- The Washington Times - Friday, August 31, 2001

Like some sort of goblin or ghoul, one's credit history can jump out of the past and scare off potential mortgage lenders. So does bad credit preclude homeownership? Will lenders always slam the door of your dream home in your face?

"No," says Gerald Beach, a credit counselor in Springfield, "but it will certainly take some time to get things back on track."

Larry Masterson and his wife, Mauve, tried to get pre-qualified for a home loan about a year ago after their landlord in Falls Church raised the rent.

With many years of excellent rental history and several years of on-time payment of bills, the couple didn't expect any problems. Mrs. Masterson, though, had run up some debt as a college student and a single mom. She hadn't taken her past problems into account.

"It was really humiliating," she says, "but the lender told us if I could just take care of those things and bring in verification of payment, they could probably help us."

The Mastersons began working hard to clean up Mrs. Masterson's credit record. A year and almost $10,000 later, the couple qualified for a loan and bought a home in Falls Church.

"It was difficult, and I was really ashamed," Mrs. Masterson says. "I never thought anything about it. But I am so glad to have that part of my past put in order."

Mr. Beach, who is with the nonprofit Credit Counselors of Northern Virginia, says people face credit problems largely because they cannot control credit-card spending.

"When every other letter in the mail is a credit-card offer, it's really hard to not get taken in by the idea of having a line of credit," he says, "but it's a trap many people can't get out of."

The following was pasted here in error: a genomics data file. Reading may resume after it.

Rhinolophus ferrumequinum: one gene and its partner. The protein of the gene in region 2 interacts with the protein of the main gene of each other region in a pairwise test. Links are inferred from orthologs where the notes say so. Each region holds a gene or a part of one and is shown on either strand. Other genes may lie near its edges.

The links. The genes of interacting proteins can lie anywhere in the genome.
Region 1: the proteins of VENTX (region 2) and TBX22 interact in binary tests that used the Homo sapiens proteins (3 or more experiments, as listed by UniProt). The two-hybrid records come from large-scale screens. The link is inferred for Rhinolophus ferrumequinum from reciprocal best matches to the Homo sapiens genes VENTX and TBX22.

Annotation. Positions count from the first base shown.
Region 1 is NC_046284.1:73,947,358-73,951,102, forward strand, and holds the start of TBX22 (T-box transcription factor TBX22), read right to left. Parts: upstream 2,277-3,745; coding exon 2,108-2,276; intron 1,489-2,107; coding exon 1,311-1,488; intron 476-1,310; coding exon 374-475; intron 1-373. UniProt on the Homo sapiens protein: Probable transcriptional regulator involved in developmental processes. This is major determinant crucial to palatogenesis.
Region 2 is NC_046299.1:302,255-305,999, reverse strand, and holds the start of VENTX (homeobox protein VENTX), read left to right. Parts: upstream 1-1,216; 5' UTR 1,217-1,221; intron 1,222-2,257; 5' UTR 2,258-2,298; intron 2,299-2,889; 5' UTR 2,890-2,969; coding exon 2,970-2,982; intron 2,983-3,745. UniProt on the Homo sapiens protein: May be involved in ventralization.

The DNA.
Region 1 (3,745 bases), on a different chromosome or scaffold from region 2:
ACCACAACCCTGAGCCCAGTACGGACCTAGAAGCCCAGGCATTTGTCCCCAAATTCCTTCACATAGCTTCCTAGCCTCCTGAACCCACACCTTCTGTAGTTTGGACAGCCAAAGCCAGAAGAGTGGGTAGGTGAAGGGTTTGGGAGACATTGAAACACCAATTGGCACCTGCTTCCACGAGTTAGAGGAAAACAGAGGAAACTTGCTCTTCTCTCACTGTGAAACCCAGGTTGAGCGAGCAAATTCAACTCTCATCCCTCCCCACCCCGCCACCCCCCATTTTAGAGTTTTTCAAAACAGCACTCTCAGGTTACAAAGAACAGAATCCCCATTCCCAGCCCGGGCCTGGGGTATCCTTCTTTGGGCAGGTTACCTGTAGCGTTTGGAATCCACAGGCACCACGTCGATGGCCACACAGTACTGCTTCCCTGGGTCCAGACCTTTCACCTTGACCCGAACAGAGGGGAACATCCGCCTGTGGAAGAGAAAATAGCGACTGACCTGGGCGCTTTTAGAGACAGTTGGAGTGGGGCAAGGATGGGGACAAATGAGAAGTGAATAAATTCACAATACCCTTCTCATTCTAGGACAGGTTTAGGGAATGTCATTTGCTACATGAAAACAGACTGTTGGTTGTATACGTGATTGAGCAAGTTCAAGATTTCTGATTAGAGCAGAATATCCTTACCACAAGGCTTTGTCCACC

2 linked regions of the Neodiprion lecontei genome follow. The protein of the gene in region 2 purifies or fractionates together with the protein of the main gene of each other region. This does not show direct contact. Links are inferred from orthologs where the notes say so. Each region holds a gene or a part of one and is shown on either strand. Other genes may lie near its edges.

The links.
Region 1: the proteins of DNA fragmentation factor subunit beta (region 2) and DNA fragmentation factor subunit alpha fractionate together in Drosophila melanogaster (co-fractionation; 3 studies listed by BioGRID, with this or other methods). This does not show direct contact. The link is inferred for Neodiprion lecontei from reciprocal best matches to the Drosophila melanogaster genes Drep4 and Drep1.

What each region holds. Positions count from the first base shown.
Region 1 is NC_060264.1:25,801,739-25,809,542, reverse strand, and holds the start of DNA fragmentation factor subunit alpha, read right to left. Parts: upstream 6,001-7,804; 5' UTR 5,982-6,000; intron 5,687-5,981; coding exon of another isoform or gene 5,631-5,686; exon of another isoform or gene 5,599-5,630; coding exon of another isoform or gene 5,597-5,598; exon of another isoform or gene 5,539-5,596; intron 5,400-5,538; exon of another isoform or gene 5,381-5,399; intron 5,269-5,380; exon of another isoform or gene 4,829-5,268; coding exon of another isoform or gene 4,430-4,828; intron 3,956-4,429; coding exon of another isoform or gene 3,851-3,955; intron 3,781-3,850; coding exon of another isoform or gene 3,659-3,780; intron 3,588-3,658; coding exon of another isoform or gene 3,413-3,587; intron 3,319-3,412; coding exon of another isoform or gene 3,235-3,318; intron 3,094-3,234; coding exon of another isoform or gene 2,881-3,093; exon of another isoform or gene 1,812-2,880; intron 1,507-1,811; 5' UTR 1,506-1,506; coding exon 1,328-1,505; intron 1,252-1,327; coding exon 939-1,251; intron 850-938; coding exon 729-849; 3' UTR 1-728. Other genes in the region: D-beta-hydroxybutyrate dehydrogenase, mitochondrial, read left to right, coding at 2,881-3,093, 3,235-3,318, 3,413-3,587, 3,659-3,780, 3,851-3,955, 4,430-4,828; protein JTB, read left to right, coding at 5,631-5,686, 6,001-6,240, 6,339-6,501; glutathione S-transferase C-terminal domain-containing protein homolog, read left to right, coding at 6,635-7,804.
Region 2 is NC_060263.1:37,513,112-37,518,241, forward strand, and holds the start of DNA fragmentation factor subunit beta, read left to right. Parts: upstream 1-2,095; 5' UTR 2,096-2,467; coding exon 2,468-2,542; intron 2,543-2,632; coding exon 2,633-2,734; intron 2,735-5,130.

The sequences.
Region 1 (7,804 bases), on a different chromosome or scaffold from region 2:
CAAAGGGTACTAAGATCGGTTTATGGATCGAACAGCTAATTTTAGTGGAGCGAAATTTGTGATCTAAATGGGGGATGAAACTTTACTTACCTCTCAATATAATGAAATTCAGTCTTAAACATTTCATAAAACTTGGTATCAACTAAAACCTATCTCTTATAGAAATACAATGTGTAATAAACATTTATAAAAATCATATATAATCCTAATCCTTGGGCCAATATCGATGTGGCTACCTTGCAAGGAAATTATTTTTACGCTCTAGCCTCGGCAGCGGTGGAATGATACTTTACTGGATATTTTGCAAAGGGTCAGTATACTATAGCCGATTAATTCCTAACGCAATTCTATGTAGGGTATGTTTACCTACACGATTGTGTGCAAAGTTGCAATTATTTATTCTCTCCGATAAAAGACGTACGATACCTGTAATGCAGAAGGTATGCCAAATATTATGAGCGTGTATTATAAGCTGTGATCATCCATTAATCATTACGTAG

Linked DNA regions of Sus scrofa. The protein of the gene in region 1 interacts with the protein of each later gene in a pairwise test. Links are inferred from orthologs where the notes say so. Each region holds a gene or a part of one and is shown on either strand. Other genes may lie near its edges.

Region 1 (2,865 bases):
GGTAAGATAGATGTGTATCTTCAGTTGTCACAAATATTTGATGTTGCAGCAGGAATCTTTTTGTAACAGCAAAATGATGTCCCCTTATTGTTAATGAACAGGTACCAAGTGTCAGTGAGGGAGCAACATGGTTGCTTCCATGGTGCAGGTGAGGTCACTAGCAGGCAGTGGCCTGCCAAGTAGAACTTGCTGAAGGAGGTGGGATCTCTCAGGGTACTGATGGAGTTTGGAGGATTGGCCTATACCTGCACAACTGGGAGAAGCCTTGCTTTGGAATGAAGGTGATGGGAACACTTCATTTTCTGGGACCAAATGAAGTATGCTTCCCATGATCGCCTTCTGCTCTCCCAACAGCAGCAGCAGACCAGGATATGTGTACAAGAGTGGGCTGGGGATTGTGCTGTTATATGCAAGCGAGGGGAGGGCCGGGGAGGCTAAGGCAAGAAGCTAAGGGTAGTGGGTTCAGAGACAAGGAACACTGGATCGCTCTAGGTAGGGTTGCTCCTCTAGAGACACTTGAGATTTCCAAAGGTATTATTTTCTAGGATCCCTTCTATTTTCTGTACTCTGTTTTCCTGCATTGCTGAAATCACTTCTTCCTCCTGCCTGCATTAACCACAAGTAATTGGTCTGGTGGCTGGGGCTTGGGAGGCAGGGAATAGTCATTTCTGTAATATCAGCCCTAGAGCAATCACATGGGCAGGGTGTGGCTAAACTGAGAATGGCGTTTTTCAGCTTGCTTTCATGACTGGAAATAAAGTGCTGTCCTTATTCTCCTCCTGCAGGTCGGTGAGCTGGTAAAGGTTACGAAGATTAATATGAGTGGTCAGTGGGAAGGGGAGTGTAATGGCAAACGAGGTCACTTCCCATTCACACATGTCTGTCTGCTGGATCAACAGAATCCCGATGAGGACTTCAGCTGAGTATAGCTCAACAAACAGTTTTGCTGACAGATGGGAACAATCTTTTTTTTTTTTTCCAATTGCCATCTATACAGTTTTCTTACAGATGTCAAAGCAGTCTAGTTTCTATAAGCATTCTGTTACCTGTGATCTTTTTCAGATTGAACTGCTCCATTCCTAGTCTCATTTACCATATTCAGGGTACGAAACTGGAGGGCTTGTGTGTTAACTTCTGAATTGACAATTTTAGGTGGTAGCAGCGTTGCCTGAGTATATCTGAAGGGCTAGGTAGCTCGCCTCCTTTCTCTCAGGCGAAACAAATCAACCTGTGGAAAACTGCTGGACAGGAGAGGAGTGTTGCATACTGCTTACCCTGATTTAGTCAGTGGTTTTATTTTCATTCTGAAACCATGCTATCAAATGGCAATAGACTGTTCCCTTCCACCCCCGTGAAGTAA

Mr. Beach worked in the banking industry for 20 years before turning to credit counseling. He says mortgages usually are denied when applicants have too much debt and not enough income or have too many late payments or credit write-offs.

A person who is turned down for a mortgage should immediately get a copy of his credit report and examine it, Mr. Beach says.

"And if you don't understand it, set something up with a credit counselor," he adds. "He can help you find the problems and maybe put you on a debt-management plan to work toward the goal of homeownership."

Dennis Hogge, a Centreville Realtor, says those who have credit problems and want to buy a house need to work out a plan with homeownership as the goal.

"Most people can't buy a home because they are not ready financially they don't have enough cash on hand and enough income," he says.

Mr. Hogge recommends meeting with a mortgage lender to find out what the requirements are for buying a home then work toward the goal.

If bad credit history is haunting you, though, working out a plan is only one step in the process.

Mr. Hogge says that after cleaning up credit, some can qualify for a high-interest lender but that could add to existing debt problems, and of course, such loans require more cash down.

"The great truth of the business is that people with bad credit history have little cash," he says.

Mr. Beach agrees, adding that saving money for a down payment and getting serious about putting one's credit history in order should be top priorities.

"And even if you clean up your credit enough to qualify for a mortgage," Mr. Beach says, "lenders are notorious for approving people for higher loans than they can really afford."

The classic situation: a "dream home" that has rooms empty of furniture "because they are barely scraping by to make the mortgage payment," Mr. Beach says.

There are several nonprofit credit-counseling agencies in the area that will evaluate credit problems and try to work out a payment plan.

"If late payments are your problem, a debt-management program would really help out," Mr. Beach says. "After 90 days of on-time payments, most creditors will mark your account current on your credit report."

Bankruptcy might seem to be the easiest escape route, but Mr. Hogge and Mr. Beach advise resisting the temptation. Like a proverbial plague, bankruptcy takes at least seven years to run its course for credit purposes.

"The best thing to do is get those bills caught up get on a payment plan even a small, slow plan," Mr. Beach says.

"In a year or two," Mr. Hogge says, "those same lenders will take a fresh, new look at you and reward that hard work and dedication."

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